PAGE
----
Communicating (9 hours required)
- COM 100 Oral Communications - 3 hours
- ENG 100 English Composition - 3 hours
- ENG 200 Expository Writing - 3 hours
Valuing (2 hours required)
- FYS 101 College Seminar - 1 hour
- AH 201 Diversity in Healthcare - 1 hour
Humanities (3 hours required)
- AH 230 Medical Ethics and the Law - 3 hours
- FA 200 Art Appreciation - 3 hours
Life and Physical Sciences (14 hours required)
- BI 151 Anatomy & Physiology I - 4 hours
- BI 152 Anatomy & Physiology II - 4 hours
- BI 200 Microbiology - 3 hours
- CH 100 Chemistry - 3 hours
Mathematics (6 hours required)
- MAT 150 College Algebra - 3 hours
- AH 200 Introduction to Statistics - 3 hours
Social and Behavioral Sciences (9 hours required)
- GOVT 100 Government & Politics in the United States - 3 hours (required)
- HST 105 American History - 3 hours
- PSY 100 Psychology or PSY 200 Life Span Development - 3 hours
- SOC 102 Sociology - 3 hours
Electives (21 hours required)
- AH 104 Medical Terminology I - 1 hour
- AH 204 Medical Terminology II - 2 hours
- BI 306 Immunology - 3 hours
- INT 200 Internship in Allied Health - 3 hours
- NUT 200 Nutrition - 3 hours
- Approved elective - 3 hours
- Courses from Humanities or Social and Behavioral Sciences not chosen previously - 6-9 hours
- Allied health electives approved by the Dean of General Education and the Registrar - 1-9 hours
Total credit hours required: 64
The Mission, Vision, and Values statement of the program parallels the College’s statement:
- To respond to the health care educational needs of the region by preparing qualified health care professionals.
- To provide a framework, a scaffold, on which to layer instruction in the specializations and in clinical practice while preparing students for success in the workforce as well as for additional educational success after graduation.
To ensure the facts, theories, concepts, and principles learned in general education complement and reinforce learning in the specializations and experiences in clinical practice.
- To provide an environment supportive of student learning instilling knowledge, professional values, competency as a beginning practitioner and a belief that learning is a lifelong process.
- Having postsecondary credentials signals a level of sophistication and knowledge of the world, and general education provides the breadth and scope of learning to realize hopes of lifelong learning and community engagement. Progress toward achievement of general education student learning outcomes ensures advancement toward becoming not only well-prepared health care professionals but also better community members. Education in each of the specializations evolves from a combination of courses in general education, the specialization, and clinical practice, an amalgamation that provides the framework necessary for an individual to acquire the knowledge, values, principles, and skills essential for the provision of health care and development into a productive member of society.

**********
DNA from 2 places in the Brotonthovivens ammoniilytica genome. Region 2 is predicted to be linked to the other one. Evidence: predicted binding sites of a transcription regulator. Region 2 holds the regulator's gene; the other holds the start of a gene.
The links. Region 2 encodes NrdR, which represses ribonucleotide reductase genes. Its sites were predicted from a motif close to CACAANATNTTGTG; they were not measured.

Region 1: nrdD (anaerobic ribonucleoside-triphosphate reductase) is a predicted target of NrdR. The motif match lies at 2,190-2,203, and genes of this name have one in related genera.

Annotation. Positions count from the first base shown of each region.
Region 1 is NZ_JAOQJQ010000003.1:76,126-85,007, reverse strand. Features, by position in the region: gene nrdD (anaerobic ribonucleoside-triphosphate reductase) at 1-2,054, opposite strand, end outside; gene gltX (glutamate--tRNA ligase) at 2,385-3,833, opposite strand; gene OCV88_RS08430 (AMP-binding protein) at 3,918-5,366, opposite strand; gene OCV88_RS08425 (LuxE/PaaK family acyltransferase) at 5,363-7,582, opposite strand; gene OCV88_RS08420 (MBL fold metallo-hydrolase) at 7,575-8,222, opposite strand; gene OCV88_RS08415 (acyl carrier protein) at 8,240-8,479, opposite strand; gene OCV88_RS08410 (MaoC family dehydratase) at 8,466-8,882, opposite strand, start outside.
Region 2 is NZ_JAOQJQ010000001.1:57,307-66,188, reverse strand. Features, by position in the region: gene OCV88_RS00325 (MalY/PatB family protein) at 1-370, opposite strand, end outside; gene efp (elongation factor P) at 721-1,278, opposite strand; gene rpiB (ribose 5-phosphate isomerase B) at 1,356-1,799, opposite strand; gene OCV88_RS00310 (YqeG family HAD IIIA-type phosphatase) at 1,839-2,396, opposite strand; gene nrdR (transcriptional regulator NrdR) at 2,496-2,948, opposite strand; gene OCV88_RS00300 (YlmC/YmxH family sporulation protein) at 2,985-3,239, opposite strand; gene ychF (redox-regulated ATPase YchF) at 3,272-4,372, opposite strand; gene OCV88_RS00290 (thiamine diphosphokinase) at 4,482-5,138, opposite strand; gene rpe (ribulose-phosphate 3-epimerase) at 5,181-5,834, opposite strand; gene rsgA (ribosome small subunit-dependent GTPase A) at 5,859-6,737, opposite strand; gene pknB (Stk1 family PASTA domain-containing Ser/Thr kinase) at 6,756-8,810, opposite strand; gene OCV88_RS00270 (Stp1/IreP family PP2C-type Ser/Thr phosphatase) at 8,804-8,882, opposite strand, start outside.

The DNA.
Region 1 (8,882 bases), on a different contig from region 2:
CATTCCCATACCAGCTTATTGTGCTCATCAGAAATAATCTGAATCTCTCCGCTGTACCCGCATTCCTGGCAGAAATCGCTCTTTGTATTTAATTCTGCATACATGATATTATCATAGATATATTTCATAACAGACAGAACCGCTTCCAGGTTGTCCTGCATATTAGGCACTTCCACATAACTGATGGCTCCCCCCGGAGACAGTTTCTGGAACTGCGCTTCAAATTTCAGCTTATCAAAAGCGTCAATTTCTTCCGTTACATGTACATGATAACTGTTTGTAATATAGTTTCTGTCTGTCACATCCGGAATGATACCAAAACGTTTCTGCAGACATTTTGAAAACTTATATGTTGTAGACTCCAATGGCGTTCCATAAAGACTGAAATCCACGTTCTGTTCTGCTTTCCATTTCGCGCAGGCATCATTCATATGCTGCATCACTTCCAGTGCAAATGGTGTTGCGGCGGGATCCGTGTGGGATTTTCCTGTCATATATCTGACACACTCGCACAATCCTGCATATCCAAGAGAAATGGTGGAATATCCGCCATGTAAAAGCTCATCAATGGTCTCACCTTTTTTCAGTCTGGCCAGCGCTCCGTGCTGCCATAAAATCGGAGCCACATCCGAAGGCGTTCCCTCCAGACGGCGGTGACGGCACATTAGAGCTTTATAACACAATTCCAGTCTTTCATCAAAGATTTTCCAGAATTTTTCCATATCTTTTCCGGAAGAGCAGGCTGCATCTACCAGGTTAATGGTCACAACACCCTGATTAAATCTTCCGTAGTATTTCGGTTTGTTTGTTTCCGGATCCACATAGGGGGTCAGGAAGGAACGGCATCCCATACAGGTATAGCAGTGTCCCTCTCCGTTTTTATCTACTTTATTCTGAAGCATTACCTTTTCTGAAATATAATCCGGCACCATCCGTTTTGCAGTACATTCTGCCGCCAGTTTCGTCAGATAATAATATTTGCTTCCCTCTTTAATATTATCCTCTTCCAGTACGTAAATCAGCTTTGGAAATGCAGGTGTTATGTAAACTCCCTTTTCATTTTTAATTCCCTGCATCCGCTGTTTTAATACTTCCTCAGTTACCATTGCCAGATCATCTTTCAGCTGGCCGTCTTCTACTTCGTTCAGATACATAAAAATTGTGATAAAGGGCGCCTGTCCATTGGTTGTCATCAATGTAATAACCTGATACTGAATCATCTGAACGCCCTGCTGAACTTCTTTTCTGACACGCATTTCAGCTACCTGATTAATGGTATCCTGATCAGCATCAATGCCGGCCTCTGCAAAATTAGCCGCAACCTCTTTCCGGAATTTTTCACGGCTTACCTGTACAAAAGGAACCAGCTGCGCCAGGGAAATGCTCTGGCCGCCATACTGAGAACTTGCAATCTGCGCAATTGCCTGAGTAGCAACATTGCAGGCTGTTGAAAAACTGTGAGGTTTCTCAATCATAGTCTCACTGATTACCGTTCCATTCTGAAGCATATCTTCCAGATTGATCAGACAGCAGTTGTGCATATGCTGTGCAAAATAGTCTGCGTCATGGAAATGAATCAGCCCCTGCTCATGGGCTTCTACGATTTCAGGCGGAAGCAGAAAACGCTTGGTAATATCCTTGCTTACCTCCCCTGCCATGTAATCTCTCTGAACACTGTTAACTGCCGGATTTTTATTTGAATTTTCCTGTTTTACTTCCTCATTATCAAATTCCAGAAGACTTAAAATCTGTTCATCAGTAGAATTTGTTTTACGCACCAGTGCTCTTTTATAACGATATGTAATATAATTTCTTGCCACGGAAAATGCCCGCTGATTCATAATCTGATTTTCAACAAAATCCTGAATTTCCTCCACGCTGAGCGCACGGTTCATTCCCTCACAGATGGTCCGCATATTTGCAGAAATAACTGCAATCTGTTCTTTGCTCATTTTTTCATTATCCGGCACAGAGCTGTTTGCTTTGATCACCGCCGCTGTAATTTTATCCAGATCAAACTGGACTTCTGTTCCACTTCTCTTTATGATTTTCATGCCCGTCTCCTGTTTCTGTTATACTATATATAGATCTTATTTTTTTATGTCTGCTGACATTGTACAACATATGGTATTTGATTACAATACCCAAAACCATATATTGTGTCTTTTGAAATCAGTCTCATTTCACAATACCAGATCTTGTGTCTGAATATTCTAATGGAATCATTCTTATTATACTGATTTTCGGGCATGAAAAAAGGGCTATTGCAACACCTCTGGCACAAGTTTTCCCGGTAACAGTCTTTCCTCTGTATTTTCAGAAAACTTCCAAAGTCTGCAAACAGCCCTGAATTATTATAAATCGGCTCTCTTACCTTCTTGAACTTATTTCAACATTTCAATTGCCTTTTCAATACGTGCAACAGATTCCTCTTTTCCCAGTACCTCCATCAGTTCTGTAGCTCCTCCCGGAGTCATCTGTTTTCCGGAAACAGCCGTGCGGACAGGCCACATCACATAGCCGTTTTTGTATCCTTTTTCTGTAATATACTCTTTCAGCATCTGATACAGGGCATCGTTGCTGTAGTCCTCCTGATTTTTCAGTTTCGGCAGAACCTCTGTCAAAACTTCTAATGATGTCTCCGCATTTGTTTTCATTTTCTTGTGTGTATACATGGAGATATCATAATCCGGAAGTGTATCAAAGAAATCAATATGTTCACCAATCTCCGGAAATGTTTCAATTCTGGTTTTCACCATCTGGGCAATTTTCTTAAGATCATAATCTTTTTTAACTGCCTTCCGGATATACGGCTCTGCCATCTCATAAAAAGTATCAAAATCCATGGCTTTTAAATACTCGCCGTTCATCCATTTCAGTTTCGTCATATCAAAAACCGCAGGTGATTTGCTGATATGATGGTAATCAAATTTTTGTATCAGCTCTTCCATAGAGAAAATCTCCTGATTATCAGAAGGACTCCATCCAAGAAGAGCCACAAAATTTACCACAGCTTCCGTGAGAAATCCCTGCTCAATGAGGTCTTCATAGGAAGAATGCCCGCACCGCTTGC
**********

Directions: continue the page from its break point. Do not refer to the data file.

- In order to graduate entry-level practitioners who demonstrate ability to think critically, communicate effectively, accept human diversity and deliver ethical and safe healthcare as members within the disciplines of their profession.
- Not surprisingly, general education values mirror institutional values: to graduate entry-level practitioners who demonstrate ability to think critically, communicate effectively, accept human diversity, and deliver ethical and safe healthcare. Additionally, graduates of the College know how to use technology to their advantage in their personal and professional lives and they know how to draw on all their knowledge, not just technical skills in their chosen specializations, in order to solve problems and provide leadership.
There are six skills specific to the program, namely, the six general education objectives of the College (presented in alphabetical order by title/theme), as follows:
- Communications: Demonstrate effective communication skills both in person and in print.
- Critical Thinking: Demonstrate effective critical thinking skills, including but not limited to, judging evidence, synthesizing information, constructing arguments, and solving problems.
- Diversity - Demonstrate the ability to adapt interactions to meet cultural and/or psychosocial needs of clients/patients and co-workers.
- Ethics - Demonstrate an understanding of ethics and the role they play in health care providers’ personal and professional lives.
- Integration - Demonstrate the ability to integrate the principles, theories, concepts, and facts learned in general education courses, including the ability to apply the scientific method to solve problems, into the specializations and in clinical practice.
- Technology - Demonstrate the ability to use technology to find, evaluate, and apply information and subsequently to communicate that information to others accurately and concisely.